You are lucky you are this dark and I am dating you

Posted by Ria, 18 May 11

dark skinned woman Is that supposed to be a compliment of some sort?

See, this is what some guy told a woman he was in a serious relationship with that she is lucky because he has never dated a woman as dark as she is. Did he expect her to jump up and down in joy screaming "Yey! He picked me over some light skinned woman" or did he expect a million kissed for doing her the favor of dating her dark-skinned self?

Depending on where you are in your relationship, such comments can leave someone with questions: "Maybe it just came out wrong", "Will he think I am petty if I bring it up … or even leave." "Am I just a second choice for him"? ...

Your perfect partner could be online right now...

What are you looking for?

Well, my friend’s Indian boyfriend once made a similar comment to me about her after finding a string of texts from one particular guy on her phone. His words were, "I am not at all attracted to your friend, especially not her skin color. We are only together because our souls seem to connect." Call me a loud mouth all you want but I told my pal, fully expressing my anger at his racial or color-racial remarks. Problem is, my snitching and venting out didn't have the effect I had anticipated. They are still together and I always wonder why. Well, maybe it’s the soul connection bit that threw her brain whatever off balance.

Lucky or not, soul connection or not, I don’t think I would want to spend the rest of my life wondering how many light-skinned women he would rather be with because he is just doing me a favor. I don’t think I can live with the thought that I was the other option simply because he never waited long enough to make some soul connection with a light skinned woman... or wondering when that will happen.

Do I just sound like a paranoid bitter bi**h? Should these women take serious offense in these comments or sweep them under the rag like some 'fat' comment? How would you feel knowing the person you have been dating picked you only because he couldn't find a light-skinned you?

28 responses to "You are lucky you are this dark and I am dating you"

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  1.   JDigriz says:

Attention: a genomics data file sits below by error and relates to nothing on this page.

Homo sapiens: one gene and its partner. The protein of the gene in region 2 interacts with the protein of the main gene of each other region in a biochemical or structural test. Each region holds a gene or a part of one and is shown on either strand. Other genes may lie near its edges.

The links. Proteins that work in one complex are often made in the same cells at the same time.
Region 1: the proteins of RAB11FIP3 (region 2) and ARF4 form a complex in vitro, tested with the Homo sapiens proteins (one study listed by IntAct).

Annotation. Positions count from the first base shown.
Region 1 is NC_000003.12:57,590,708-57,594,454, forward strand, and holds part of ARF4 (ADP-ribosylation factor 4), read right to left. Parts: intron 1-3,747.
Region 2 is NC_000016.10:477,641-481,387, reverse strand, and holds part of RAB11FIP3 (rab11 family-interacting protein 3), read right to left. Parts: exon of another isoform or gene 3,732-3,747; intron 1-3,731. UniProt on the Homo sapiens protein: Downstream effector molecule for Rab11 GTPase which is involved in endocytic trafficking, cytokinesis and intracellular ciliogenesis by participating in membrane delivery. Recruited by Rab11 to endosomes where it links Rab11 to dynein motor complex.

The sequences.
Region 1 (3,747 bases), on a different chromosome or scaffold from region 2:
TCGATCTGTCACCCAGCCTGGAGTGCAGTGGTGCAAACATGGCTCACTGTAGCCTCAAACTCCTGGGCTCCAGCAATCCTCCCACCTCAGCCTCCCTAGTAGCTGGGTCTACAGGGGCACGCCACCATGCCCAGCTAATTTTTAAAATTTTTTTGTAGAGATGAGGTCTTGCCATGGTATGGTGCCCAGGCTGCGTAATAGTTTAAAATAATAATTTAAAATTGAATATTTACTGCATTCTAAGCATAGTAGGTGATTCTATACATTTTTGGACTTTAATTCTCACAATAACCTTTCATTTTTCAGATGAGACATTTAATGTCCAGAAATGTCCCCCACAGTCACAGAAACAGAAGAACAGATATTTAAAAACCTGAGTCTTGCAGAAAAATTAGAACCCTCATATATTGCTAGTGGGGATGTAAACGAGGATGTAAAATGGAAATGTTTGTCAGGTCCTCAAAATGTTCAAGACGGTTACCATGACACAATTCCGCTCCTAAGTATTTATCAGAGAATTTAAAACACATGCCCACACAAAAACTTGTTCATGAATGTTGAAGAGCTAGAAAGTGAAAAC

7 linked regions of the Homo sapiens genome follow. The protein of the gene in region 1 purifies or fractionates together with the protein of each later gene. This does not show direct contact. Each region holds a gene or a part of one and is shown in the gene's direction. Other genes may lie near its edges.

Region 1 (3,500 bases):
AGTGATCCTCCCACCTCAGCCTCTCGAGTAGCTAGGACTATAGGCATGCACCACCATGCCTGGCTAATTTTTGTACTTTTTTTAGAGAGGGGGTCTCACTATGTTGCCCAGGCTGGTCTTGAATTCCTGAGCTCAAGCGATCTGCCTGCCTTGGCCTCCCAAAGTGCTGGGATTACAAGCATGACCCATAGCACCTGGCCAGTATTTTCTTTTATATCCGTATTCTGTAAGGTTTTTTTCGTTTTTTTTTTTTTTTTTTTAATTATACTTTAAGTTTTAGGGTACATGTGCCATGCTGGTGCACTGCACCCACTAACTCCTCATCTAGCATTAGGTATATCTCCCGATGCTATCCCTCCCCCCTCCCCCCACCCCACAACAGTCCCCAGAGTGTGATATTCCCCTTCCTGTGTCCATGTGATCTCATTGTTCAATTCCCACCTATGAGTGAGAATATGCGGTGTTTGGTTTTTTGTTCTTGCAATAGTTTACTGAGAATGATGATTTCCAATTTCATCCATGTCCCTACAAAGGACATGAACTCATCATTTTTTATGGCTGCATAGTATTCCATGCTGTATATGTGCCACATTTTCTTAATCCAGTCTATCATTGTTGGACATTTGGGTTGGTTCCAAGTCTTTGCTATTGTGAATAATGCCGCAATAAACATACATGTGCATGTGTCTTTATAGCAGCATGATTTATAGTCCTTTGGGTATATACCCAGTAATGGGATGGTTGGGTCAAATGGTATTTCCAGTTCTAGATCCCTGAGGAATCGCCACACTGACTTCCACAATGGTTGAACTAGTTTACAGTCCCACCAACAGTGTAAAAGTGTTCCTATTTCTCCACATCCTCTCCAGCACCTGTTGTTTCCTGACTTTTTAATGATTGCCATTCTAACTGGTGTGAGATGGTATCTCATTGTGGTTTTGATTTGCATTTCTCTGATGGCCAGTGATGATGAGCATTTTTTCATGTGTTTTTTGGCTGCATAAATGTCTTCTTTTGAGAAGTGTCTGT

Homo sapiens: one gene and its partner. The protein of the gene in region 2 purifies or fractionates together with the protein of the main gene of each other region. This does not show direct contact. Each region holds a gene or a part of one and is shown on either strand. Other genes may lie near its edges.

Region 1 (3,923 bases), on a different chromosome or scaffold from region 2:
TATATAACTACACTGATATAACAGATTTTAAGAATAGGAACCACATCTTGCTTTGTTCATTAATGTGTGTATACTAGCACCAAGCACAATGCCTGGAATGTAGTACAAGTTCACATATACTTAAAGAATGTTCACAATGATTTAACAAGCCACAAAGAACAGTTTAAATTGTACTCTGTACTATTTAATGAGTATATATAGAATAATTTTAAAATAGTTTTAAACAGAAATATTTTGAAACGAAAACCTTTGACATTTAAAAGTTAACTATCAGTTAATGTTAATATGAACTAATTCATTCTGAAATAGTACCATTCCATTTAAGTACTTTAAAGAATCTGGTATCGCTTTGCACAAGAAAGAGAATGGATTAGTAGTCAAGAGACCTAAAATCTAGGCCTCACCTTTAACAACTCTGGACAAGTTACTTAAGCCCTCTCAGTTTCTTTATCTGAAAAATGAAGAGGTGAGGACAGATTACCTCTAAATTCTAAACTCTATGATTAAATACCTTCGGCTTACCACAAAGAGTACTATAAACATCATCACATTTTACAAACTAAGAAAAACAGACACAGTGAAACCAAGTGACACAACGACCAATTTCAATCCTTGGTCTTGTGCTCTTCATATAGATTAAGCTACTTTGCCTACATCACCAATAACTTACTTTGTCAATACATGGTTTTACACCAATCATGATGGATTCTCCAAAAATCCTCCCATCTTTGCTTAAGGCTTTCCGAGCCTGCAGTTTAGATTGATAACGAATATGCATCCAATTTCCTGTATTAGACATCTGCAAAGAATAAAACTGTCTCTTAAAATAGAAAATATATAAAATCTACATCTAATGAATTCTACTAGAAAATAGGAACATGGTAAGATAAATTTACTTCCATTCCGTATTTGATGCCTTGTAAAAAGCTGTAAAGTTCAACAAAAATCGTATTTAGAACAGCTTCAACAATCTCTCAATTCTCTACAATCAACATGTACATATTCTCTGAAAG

Posted: 30 Sep 11

    I have to honestly proclaim ignorance on this topic. I really didn't know that skin tone was such an issue. Not to sound crude, but if I see a BW that I think is attractive, it's usually for "other" reasons. I truly couldn't care less wether she is light/dark skinned. Hot is Hot.

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  2. Posted: 03 Aug 11

    I think a lot of people should get over their hang ups when it comes to skin color. Even though you are attracted to a particular race moreso than another for whatever reason, you should still value all people as human beings and act accordingly. Also in the case of someone not being attracted to their mate at all....sounds like an excuse to cheat, A LOT.

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  3. Posted: 02 Aug 11

    I am dark skinned black man and so are all my family. Our blood is strong as none of my brothers or sisters have bred with a white partner or a half breed or a mulatto. When you see a black child, it's look proper...like the real deal. Nothing against mulatto kids though ,

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    • skittles1978 says:
      Posted: 24 Sep 11

      @Denilson...im confused. You are on interracial dating website?? You do know that right?? but you say a black child is all that looks "proper". Well I have a mixed daughter. Not a "half breed or mulatto" and let me assure you she is quite proper.

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  4. Posted: 30 Jul 11

    Personally.. I didn't hear anything past "you are lucky.."... Left after that..

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  5. Posted: 28 Jul 11

    People are worried about the color of our skin, their skin, somebody else skin. Why? The richest and smartest man in the bible stated, "Vanity, All IS VANITY"

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  6.   skky09 says:
    Posted: 28 Jun 11

    Black is beautiful no matter what shade it comes in. I have some beautiful dark skinned friends and the one thing that they have in common is that they embrace who they are and don't give a crap what other people say about them. Isn't beauty supposed to come from within anyway?